PHL100 Problems of Philosophy, past assignments

23 January
A conception of philosophy. The branches (logic, epistemology, metaphysics, ethics) of philosophy. Using and understanding arguments (basic concepts of logic). Phenomenology. Background on Plato.

0: The branches of philosophy

25 January
The Allegory of the Cave. Read the selection that I sent you, and be prepared to explain it to the rest of us.

Question 1: Can we have certain knowledge?

27 January
Read: this paper by Harry Frankfurt.

Reading question: answer on BlackBoard or on a paper to hand in in class: What is bullshit, according to Frankfurt? Give an example when you unfortunately said something that was bullshit (according to Frankfurt's definition).

30 January
What is knowledge? What is truth? Read this paper by Gettier before class.

Also: bring you copy of Descartes Meditations to class. If we have time we'll start reading it together.

1 Feb
Read Meditation I.

This meditation is very brief, so it's not hard to read it before our next class. Be sure you can answer the following questions when you are done (re-read the meditation if you cannot):
  • What is Descartes trying to do? What is his goal here?
  • Descartes says he's willing to assume he's not mad, but what human activity makes him worry that he may be systematically deceived?
  • Why does he say that his argument shows composite things are to be doubted? What are composite things, anyways?
  • What is the "evil genuis"? What role does it serve in Descartes's task?
Our library has The Matrix. If you go to the second floor you can ask them to borrow it and you can even watch it on one of the TVs there. If you've not seen Descartes's favorite movie, take some time this week to watch it.

There are some good translations of The Meditations on the web, for those of you waiting for the book. Also, the library has copies, and it has an ecopy you can read on a computer or other device. But here is a decent looking translation online.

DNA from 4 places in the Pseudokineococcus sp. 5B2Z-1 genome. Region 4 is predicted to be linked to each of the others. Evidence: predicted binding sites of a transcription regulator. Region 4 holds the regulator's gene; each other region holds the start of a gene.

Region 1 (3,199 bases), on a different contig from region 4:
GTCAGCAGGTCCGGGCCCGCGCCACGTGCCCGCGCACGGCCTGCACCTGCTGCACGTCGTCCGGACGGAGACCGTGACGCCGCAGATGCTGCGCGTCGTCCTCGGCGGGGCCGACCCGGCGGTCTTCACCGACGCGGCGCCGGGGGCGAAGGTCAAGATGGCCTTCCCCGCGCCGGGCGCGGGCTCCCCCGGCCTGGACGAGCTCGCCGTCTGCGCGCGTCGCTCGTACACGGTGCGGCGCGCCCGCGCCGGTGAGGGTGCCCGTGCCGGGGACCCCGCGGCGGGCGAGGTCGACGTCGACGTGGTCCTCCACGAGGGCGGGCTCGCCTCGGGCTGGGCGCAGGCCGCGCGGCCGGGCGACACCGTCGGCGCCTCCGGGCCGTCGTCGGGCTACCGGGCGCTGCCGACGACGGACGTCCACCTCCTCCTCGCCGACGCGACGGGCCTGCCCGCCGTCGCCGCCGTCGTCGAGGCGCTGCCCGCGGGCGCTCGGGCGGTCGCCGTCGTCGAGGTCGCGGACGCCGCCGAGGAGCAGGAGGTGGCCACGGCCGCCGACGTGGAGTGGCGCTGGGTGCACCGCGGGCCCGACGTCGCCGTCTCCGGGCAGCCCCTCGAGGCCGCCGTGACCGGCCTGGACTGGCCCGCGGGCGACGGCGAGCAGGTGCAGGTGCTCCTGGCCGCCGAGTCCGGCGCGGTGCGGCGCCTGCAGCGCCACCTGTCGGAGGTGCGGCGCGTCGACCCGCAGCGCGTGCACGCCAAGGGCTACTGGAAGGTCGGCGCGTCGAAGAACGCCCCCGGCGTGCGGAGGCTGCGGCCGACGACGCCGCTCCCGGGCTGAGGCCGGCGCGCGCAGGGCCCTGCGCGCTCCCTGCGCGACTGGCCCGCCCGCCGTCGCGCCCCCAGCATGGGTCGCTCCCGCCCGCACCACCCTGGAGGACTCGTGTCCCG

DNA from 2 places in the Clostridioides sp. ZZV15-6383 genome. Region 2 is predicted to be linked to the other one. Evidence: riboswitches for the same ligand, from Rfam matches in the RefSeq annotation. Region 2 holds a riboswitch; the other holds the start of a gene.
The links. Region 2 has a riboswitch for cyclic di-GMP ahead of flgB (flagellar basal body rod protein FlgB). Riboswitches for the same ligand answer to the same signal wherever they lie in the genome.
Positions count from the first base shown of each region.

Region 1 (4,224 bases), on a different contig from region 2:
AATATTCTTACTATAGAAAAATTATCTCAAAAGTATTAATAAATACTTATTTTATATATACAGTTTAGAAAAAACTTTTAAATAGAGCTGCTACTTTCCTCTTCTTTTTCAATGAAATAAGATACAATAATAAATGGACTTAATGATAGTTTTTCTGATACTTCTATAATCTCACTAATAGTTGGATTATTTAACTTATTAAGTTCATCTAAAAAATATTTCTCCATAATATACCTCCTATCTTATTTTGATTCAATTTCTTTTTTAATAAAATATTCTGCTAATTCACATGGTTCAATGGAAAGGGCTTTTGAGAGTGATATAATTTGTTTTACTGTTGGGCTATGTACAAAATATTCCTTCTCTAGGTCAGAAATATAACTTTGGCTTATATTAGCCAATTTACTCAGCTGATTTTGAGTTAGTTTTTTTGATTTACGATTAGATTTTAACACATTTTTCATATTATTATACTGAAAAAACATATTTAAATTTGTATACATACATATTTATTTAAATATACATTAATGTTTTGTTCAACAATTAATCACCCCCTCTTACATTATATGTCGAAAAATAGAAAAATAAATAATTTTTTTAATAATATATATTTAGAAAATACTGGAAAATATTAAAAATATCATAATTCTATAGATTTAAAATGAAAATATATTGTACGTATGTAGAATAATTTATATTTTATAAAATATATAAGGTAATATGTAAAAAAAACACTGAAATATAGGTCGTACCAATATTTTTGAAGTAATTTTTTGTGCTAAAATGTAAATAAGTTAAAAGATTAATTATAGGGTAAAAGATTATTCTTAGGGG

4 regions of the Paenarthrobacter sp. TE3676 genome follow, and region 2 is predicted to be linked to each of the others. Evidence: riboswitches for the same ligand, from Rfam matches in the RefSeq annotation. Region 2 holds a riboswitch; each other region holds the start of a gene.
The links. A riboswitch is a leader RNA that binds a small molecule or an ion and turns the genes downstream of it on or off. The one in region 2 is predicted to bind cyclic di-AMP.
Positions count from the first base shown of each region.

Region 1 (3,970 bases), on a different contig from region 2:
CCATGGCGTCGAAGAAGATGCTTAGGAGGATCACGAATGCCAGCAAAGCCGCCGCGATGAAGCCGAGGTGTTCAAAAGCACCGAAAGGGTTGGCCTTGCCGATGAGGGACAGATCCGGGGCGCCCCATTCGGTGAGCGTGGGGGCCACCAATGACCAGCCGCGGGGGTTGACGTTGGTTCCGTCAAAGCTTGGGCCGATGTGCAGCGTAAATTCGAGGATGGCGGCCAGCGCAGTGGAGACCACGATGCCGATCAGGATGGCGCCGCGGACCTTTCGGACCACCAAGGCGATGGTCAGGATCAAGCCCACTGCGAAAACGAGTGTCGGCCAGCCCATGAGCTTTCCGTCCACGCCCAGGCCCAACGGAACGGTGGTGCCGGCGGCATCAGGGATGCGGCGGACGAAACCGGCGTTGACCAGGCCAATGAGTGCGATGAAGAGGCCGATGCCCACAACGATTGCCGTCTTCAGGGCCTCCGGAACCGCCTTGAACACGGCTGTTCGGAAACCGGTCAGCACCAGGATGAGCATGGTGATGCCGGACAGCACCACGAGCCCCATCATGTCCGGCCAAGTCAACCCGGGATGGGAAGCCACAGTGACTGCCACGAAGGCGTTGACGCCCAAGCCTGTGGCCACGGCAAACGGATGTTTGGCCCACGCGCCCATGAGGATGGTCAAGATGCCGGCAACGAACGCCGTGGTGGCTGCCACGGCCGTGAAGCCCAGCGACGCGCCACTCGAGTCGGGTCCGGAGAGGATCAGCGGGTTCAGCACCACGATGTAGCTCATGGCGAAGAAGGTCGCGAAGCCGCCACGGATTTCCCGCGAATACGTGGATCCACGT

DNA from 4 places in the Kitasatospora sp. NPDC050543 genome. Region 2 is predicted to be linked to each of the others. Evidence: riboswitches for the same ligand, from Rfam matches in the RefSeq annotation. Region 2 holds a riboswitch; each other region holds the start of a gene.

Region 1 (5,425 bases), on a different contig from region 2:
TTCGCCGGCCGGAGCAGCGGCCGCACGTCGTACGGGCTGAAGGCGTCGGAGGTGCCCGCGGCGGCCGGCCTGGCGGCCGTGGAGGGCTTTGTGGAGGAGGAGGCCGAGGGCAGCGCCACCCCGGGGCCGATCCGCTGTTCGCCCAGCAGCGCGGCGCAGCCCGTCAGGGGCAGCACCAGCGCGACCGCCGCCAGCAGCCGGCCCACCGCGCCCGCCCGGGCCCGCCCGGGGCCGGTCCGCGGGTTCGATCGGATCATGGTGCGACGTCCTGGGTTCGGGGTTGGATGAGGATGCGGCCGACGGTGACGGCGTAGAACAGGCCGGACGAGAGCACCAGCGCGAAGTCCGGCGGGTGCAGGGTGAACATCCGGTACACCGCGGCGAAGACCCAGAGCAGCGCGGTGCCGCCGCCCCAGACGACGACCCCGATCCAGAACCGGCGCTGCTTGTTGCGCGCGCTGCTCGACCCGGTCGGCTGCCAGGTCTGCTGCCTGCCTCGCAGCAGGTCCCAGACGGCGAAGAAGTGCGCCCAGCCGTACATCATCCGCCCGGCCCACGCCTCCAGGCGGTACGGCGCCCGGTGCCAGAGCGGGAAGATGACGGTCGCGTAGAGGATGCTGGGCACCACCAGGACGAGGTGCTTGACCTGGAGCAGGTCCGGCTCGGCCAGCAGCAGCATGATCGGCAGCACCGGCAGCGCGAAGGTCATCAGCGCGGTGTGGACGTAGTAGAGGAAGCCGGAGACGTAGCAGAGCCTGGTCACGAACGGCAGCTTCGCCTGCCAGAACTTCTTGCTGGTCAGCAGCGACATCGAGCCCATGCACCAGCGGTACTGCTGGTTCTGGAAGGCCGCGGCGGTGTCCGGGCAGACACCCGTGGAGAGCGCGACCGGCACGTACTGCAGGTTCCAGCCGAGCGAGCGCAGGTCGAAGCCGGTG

Do get a copy of some kind (e or paper) that you can bring to class, though. We want to read it together often this semester.

3 February
Read Meditation II.

Homework: Write a brief but clear account, in your own words but in clear and complete sentences, of what Descartes claims (here in Meditation II) that he cannot doubt. Is he right? See if you can reconstruct his argument. This should only take a page, preferably typed. Due at the beginning of class, either in paper or in BlackBoard.

6 February
We'll review coherentism and some other alternative concepts to Descartes's approach. There will also be an online practice quiz. This can be taken on BB between 1020 am and midnight. It's short! Then, we'll discuss scientific method!

8 February
The quiz is short, so let's do it in the last 35 minutes of class. For 15 minutes before that, we will introduce our next topic: arguments for the existence of God.

Here is a study question.

Consider the following claim: This piece of wax can be made into thousands of shapes.
  • Suppose you are a foundationalist. How will you evaluate whether you should believe this claim?
  • Suppose you are a coherentist. How will you evaluate whether you should believe this claim?
  • Suppose you want to use the scientific method to determine what you should believe in this case. How will you evaluate whether you should believe this claim?
  • Suppose you are an empiricist, how might you expect to learn about such a thing?
  • Suppose you are a rationalist, how might you expect to learn about such a thing?

9 February
One time only, by popular demand, I am making practice quiz 1 available this day.

10 February
Read: Meditation 3 in Descartes.

A note about quiz 1. I use a rubric to grade that is precise but that makes my grades seem harsh. Don't worry, I grade on a curve. All your numerical grade indicates is how much you accomplished on the quiz relative to the questions. I can give you approximate course letter grades in a few weeks, when we have more work.